Is Your Data Secure? A Cybersecurity Checklist for Accounting Firms

By Zachary Rimlinger on June 20, 2018 

As data moves from client to firm and vice versa, it needs to be protected in transit and on the devices being used to access it, whether it’s your employee’s laptop or smartphone. In addition, your firm’s employees may need to receive and access that data digitally. While sharing documents via the cloud can make it easier and faster for everyone involved, it does add an additional layer of risk in exposing client data.  Also, a frequently forgotten channel of communication that needs to be protected is mail. As a conduit for important documents, it also requires a unique set of security practices.

Protecting client data is an ongoing challenge especially due to the varied ways your clients wish to provide documentation and access to their data. Considering all of this, here’s a checklist to get you started on ensuring client data is safe and secure, no matter how it’s being shared or accessed.

  1. Conduct an annual cybersecurity audit and assessment.  Preferably, this should be done by an outside firm and done annually. Expect the firm to review things such as password policy, privacy policy, agreements with vendors and contractors, data backup, and disaster recovery plans and network security. 
  2. Review every phase of your business processes, whether it’s client onboarding or a standard service such as filing taxes on behalf of your clients.  Review which employees are involved in the various stages and ensure that you have security guidelines in place at every step. You’ll want to ask:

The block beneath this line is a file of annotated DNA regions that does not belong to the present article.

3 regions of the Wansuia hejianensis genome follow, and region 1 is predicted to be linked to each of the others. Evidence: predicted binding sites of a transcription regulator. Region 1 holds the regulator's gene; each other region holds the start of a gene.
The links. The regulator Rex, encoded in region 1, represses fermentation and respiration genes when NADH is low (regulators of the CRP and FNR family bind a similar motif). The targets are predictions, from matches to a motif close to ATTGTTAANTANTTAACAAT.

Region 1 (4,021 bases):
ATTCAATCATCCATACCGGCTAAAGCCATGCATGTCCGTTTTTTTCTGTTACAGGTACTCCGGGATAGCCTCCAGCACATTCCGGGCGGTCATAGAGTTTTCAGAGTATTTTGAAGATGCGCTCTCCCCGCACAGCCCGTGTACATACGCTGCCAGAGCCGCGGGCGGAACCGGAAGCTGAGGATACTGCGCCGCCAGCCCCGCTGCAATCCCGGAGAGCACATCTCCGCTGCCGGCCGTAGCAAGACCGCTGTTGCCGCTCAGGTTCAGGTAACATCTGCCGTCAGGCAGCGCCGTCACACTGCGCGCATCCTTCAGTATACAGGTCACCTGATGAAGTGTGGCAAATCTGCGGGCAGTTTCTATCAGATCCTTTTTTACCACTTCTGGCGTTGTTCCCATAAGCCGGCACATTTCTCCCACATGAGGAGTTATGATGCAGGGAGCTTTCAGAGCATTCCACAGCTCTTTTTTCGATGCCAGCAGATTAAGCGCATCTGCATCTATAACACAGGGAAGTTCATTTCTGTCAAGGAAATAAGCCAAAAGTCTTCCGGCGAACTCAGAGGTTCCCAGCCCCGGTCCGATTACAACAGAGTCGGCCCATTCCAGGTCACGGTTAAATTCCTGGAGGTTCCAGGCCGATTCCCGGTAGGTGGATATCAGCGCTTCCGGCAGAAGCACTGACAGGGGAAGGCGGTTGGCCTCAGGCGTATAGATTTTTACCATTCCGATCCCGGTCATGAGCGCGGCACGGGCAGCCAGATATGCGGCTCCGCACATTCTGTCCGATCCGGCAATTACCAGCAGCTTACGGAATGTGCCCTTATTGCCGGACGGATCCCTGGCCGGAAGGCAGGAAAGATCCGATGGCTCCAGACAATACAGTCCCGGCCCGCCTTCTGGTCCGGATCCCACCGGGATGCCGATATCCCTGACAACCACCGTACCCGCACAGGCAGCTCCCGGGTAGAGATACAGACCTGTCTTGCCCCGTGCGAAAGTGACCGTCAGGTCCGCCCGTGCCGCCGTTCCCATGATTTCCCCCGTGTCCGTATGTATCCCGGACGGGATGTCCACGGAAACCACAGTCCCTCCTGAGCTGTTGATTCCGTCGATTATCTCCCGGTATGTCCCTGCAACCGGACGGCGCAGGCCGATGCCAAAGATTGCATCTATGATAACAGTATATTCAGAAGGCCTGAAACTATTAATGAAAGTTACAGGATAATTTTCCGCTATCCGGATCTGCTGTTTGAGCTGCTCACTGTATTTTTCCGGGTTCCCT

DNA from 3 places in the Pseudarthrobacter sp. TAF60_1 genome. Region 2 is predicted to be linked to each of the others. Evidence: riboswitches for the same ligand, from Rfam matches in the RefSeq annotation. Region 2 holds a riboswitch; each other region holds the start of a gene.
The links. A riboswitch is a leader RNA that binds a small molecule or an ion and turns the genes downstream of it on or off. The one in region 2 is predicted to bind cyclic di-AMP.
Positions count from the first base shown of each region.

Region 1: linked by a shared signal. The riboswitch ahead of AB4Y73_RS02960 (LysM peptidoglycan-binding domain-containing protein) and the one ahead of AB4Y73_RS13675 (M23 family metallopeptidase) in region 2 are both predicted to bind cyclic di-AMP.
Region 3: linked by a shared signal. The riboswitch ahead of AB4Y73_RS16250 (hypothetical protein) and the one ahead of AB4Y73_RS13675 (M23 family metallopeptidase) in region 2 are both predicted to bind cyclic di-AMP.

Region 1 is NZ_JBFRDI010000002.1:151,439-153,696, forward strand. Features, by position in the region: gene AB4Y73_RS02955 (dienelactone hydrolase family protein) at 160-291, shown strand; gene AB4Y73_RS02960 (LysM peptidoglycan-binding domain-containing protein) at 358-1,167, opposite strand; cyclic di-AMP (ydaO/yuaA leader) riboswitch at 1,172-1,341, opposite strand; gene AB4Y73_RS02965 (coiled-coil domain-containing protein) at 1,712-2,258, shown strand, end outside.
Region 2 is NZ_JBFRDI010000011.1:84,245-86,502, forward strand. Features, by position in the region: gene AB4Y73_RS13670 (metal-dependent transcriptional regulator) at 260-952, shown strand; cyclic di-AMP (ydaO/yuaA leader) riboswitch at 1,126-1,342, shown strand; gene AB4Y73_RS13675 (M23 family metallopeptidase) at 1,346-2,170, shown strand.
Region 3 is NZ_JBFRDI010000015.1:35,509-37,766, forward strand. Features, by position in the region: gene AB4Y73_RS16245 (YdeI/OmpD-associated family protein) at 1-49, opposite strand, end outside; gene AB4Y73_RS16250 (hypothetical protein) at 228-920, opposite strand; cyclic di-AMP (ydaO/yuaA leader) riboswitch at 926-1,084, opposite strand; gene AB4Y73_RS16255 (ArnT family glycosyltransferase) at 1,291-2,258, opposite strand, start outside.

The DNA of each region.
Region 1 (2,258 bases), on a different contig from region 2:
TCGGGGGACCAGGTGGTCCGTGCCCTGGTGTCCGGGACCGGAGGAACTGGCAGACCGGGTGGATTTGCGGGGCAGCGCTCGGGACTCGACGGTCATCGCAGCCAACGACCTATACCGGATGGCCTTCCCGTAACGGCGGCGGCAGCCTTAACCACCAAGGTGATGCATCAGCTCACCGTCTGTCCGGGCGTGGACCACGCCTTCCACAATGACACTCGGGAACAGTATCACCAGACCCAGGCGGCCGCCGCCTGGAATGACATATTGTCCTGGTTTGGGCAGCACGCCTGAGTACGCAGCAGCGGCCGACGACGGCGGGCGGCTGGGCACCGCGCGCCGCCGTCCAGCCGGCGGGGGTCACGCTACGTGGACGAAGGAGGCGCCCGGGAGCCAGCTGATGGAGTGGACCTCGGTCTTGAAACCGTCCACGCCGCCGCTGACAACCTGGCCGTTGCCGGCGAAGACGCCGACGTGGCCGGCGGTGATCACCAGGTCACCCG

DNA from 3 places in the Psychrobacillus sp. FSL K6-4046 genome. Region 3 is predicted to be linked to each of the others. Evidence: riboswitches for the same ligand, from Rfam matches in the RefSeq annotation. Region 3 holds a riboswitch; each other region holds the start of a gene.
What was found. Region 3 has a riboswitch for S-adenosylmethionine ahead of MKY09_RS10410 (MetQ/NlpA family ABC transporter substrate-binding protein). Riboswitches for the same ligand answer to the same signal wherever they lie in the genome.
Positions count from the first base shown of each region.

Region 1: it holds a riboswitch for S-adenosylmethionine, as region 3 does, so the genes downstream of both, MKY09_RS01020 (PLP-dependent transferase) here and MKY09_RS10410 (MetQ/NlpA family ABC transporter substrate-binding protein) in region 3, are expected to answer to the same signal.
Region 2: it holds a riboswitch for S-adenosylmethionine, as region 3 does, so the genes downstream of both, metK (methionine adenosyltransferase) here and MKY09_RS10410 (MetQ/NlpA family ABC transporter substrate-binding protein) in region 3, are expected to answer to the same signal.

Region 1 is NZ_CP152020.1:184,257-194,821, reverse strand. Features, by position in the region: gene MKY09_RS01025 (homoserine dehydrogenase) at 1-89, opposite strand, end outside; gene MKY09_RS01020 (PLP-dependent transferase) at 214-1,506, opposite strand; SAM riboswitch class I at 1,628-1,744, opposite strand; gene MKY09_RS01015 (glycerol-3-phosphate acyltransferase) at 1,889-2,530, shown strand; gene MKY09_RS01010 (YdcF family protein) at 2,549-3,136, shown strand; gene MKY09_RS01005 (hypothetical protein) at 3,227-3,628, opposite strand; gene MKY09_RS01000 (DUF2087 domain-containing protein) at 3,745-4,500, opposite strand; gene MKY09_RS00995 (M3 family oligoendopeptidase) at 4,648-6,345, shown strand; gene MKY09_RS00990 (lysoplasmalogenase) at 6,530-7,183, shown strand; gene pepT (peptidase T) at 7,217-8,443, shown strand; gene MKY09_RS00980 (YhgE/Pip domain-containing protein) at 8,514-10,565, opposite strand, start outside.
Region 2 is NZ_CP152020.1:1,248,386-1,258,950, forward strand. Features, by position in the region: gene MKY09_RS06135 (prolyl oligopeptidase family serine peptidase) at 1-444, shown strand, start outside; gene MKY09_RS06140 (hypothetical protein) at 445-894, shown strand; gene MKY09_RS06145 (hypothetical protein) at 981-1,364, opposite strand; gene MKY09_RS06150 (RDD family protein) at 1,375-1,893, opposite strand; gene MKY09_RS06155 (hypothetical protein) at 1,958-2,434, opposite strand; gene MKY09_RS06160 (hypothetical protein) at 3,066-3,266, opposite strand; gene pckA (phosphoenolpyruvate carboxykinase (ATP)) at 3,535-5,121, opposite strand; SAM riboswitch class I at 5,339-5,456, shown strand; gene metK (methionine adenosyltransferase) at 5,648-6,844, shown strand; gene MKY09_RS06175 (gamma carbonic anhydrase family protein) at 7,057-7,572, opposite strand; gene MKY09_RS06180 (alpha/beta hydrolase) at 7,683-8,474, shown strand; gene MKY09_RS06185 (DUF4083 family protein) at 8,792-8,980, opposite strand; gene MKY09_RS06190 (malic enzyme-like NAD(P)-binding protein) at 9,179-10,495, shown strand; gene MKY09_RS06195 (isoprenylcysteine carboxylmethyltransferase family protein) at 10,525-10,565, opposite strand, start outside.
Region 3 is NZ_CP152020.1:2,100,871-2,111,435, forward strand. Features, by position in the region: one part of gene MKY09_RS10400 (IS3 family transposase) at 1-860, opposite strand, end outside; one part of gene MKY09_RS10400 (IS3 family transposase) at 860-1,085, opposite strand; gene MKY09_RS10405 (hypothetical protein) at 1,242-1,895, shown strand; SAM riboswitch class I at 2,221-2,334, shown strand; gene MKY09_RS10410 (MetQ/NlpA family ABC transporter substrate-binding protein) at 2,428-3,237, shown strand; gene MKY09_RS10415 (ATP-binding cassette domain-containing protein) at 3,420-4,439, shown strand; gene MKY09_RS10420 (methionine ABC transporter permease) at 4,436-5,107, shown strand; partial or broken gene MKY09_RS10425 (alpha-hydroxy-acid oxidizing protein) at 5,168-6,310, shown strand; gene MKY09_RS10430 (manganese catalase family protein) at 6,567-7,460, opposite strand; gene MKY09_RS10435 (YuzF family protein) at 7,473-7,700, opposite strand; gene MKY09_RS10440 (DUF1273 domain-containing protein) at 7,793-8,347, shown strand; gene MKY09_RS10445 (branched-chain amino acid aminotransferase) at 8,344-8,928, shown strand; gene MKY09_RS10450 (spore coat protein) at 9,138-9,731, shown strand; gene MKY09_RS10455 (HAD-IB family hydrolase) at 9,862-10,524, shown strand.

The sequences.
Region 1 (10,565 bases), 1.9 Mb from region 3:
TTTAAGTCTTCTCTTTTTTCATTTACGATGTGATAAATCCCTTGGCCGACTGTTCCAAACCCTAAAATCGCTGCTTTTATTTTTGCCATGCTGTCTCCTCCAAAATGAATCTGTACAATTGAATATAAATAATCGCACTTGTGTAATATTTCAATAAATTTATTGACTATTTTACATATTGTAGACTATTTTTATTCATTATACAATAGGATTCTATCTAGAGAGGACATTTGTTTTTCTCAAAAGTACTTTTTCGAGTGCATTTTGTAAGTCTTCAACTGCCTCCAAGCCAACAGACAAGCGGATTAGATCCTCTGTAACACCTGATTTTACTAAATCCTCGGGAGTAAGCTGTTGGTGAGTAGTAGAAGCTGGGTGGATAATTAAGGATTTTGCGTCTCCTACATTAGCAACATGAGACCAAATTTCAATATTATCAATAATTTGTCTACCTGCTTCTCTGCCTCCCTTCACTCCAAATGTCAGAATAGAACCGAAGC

• Has each employee been required to review and agree to your company’s policies for accessing and sharing company data?
    • If employees are aware of your BYOD (Bring Your Own Device) policy? (And if your BYOD policy is comprehensive.)
    • Does your IT require that passwords are changed regularly? 
  3. Review the security policies of any cloud-based apps or premise-based solutions your firm is using to ensure that:
    • Vendors and providers are PCI compliant
    • Each cloud-based provider you are using ensures business continuity whether there is an outage or disaster
  4. Protect data on premise. A network firewall should be installed, updated and tested annually. Firewalls prevent unauthorized users from accessing your network by filtering incoming and outgoing traffic and data based on a set of rules. They also provide an additional layer of security that can make it more challenging for hackers to make a malicious attack on your network.
  5. Mail can be at risk of a physical breach of your mailbox or run the risk of getting misplaced or damaged in your office. Once you’ve set up cloud security, consider moving your mail and important documents into the cloud as quickly as possible. When choosing document management providers, be sure to dig into their security policies. 

A final tip: if you’re still unsure of where to start, or want additional information, search for a reputable cybersecurity auditing firm in your local area. Ask for a list of customer references you can call to find out what their experience was with that firm or look for customer reviews or ratings on their Facebook page. This allows you to get more familiar with the different approaches that you can take to protect your business and client data. Three things to ask for are quotes and approaches around: cybersecurity audit, updated plan, and annual support. 

GDPR and Earth Class Mail

By Vladimir Laypa

Here in the US, the subject of data protection and privacy remains a highly debated topic, most recently as a result of the Facebook and Cambridge Analytica scandal as well as enterprise-level data breaches, such as the Equifax breach, that have impacted many of us.

In Europe, data protection and privacy have been at the forefront of discussions amongst tech leaders and politicians for some time now. In April 2016, the EU passed regulation on how companies can collect data from EU residents known as General Data Protection Regulation (GDPR).

What is the GDPR?